The official reasons for Ms. Hartson’s termination, two people familiar with it said, were mundane. But she told associates that she believed she’d been fired for her politics. In a Zoom meeting with employees on Jan. 26, the chief executive of Hachette Book Group, Michael Pietsch, and Daisy Hutton, the executive who oversees Center Street, didn’t mention Ms. Hartson. But they reassured employees that they had learned the lessons of the Capitol siege of Jan. 6: no hate speech, no incitement to violence, no false narratives. And they’ve separately made clear to both editors and agents that they’re shifting back toward think tank conservatives, and away from fire-breathing politicians. (Ms. Hartson didn’t respond to questions about her views and her firing.)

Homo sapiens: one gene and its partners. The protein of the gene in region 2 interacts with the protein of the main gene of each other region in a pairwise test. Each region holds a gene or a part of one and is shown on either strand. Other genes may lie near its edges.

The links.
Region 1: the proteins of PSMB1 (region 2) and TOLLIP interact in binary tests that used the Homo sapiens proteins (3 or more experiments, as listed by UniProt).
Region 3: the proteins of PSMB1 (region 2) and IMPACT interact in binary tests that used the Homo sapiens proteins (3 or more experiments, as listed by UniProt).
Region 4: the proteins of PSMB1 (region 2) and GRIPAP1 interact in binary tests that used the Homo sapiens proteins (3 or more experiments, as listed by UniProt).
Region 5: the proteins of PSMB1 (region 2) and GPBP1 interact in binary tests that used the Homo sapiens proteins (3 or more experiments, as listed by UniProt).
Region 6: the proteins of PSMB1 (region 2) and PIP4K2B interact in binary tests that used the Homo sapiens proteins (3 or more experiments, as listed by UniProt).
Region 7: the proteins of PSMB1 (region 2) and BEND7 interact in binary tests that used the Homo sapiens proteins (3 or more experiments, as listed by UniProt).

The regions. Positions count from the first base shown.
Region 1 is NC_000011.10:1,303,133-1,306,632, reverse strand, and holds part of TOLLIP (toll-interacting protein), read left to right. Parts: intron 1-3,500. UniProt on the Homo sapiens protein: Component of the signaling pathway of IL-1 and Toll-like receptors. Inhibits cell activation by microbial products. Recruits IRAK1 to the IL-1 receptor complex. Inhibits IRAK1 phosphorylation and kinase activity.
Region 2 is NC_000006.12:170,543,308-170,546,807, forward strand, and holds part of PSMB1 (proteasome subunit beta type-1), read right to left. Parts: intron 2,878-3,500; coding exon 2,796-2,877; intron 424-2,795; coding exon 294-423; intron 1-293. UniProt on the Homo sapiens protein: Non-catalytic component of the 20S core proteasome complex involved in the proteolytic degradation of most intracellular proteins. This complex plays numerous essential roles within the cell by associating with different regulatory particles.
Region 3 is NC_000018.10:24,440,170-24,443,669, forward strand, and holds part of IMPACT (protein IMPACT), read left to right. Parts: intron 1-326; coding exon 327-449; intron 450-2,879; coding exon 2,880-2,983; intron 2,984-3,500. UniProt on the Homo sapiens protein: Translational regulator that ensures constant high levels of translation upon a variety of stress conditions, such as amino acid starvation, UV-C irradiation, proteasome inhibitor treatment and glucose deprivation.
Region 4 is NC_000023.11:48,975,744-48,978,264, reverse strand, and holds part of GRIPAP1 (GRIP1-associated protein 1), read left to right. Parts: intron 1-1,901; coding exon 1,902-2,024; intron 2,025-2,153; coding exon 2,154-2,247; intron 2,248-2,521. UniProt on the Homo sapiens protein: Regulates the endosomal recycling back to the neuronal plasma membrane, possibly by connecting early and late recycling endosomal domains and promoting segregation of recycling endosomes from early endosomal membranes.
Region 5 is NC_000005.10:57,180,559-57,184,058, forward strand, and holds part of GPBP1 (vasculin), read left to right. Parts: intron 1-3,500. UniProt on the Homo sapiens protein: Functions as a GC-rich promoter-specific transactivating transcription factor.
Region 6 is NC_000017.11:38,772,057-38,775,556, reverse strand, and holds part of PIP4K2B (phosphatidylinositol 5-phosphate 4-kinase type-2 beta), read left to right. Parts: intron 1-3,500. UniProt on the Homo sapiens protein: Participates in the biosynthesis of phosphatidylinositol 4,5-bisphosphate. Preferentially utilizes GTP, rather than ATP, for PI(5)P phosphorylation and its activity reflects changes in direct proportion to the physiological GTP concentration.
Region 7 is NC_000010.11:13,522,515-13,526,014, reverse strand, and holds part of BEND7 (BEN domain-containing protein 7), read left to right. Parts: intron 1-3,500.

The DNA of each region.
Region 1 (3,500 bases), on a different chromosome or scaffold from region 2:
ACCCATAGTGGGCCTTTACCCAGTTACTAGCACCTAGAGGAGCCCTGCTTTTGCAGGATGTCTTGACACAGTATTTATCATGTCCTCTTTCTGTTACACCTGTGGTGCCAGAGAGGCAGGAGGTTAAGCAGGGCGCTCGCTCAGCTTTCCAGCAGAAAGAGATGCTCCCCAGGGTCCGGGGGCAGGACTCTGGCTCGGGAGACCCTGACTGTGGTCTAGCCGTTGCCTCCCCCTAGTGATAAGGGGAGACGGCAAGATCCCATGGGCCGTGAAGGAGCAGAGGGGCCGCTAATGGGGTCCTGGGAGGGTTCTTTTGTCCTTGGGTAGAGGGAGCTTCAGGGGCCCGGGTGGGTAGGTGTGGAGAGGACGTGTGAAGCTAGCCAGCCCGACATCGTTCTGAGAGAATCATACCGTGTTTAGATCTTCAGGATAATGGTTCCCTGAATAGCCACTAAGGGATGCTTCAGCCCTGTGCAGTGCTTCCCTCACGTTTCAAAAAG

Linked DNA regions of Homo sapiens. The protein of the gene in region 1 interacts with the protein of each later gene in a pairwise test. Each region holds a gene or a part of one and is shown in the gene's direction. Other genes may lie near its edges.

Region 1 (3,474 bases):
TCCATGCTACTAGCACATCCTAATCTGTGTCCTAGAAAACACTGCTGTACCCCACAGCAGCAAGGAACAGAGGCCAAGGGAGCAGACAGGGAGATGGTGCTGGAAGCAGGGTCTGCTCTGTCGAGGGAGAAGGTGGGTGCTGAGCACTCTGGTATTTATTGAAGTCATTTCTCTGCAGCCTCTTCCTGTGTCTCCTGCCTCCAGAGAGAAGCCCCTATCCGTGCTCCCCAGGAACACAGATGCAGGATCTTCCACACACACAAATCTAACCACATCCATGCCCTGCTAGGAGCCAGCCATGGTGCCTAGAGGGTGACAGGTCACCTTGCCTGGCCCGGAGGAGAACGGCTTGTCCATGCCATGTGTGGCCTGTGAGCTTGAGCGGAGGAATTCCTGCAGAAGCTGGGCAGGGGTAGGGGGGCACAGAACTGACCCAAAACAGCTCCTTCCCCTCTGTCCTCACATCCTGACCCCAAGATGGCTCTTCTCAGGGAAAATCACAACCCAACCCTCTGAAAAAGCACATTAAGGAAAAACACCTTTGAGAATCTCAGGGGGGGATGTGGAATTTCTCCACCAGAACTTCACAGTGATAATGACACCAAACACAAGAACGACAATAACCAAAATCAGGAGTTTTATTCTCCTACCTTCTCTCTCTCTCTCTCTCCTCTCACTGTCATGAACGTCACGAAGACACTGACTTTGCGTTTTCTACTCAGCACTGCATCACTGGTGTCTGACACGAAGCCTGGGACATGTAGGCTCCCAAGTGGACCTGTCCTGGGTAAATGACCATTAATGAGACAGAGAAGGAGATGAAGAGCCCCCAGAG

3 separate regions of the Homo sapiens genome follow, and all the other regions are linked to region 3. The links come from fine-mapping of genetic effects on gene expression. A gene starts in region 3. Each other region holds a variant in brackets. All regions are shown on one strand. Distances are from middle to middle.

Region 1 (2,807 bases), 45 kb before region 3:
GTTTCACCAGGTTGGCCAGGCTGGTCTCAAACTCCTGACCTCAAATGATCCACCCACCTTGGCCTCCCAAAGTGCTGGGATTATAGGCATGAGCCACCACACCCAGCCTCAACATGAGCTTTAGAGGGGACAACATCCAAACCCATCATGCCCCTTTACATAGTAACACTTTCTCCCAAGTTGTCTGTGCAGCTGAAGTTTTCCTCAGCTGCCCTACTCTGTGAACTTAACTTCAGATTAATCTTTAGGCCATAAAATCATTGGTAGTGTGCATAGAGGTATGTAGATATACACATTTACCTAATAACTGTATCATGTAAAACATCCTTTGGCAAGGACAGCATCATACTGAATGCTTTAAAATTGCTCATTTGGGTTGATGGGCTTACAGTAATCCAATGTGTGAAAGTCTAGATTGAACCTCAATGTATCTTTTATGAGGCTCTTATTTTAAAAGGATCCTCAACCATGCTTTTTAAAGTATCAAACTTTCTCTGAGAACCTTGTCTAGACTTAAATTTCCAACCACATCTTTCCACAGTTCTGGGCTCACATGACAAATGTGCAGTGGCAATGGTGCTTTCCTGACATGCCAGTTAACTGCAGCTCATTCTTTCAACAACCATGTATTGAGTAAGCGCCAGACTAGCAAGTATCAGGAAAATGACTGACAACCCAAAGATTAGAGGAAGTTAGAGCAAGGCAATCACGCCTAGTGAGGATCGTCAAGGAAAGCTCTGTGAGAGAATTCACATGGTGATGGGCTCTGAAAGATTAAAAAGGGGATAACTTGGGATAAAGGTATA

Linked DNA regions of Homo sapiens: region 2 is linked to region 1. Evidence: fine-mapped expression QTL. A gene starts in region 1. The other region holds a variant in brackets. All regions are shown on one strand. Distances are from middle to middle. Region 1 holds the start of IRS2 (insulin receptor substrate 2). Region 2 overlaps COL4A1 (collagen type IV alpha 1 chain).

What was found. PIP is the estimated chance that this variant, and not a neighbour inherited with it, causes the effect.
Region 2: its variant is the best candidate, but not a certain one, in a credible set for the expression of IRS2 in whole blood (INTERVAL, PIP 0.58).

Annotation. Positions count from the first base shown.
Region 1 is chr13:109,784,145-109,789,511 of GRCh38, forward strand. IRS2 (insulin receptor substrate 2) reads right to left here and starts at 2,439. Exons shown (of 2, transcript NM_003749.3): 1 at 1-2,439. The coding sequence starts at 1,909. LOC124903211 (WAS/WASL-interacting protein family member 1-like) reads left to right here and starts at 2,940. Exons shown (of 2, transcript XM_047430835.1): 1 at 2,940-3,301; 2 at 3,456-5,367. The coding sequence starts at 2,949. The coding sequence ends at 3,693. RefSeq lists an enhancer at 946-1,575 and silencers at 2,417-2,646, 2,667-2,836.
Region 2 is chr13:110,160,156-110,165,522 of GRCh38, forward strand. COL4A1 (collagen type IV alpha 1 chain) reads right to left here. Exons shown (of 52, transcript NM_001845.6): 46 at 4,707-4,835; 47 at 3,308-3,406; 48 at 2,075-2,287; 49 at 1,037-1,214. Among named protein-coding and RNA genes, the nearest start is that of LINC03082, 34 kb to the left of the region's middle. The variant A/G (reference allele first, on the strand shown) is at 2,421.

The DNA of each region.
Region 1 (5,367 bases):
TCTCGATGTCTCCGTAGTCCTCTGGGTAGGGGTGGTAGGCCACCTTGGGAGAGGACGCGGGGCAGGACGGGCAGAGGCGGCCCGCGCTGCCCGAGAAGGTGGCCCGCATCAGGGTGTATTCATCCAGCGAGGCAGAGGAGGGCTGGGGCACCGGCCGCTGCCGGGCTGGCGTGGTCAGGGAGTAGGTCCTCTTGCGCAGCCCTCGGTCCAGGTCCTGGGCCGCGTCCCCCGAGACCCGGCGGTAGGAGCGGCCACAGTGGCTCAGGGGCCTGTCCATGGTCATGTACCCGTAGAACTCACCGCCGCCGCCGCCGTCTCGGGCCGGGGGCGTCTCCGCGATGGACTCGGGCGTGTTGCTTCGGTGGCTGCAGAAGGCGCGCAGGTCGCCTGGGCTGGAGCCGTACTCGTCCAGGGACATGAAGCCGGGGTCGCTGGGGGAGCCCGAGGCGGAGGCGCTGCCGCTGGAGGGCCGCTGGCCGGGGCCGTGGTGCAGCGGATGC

“The conservative movement is in a state of flux, and the next few years will be a particularly rich time for conversation about the future of conservatism in America,” Ms. Hutton, who is based in Nashville and whose background is primarily in Christian publishing, said in an email. “Center Street will continue to publish thoughtful, provocative, lively and informative books that contribute meaningfully to the shaping of that conversation.”

Hachette is hardly the only mainstream publisher steering away from MAGA books.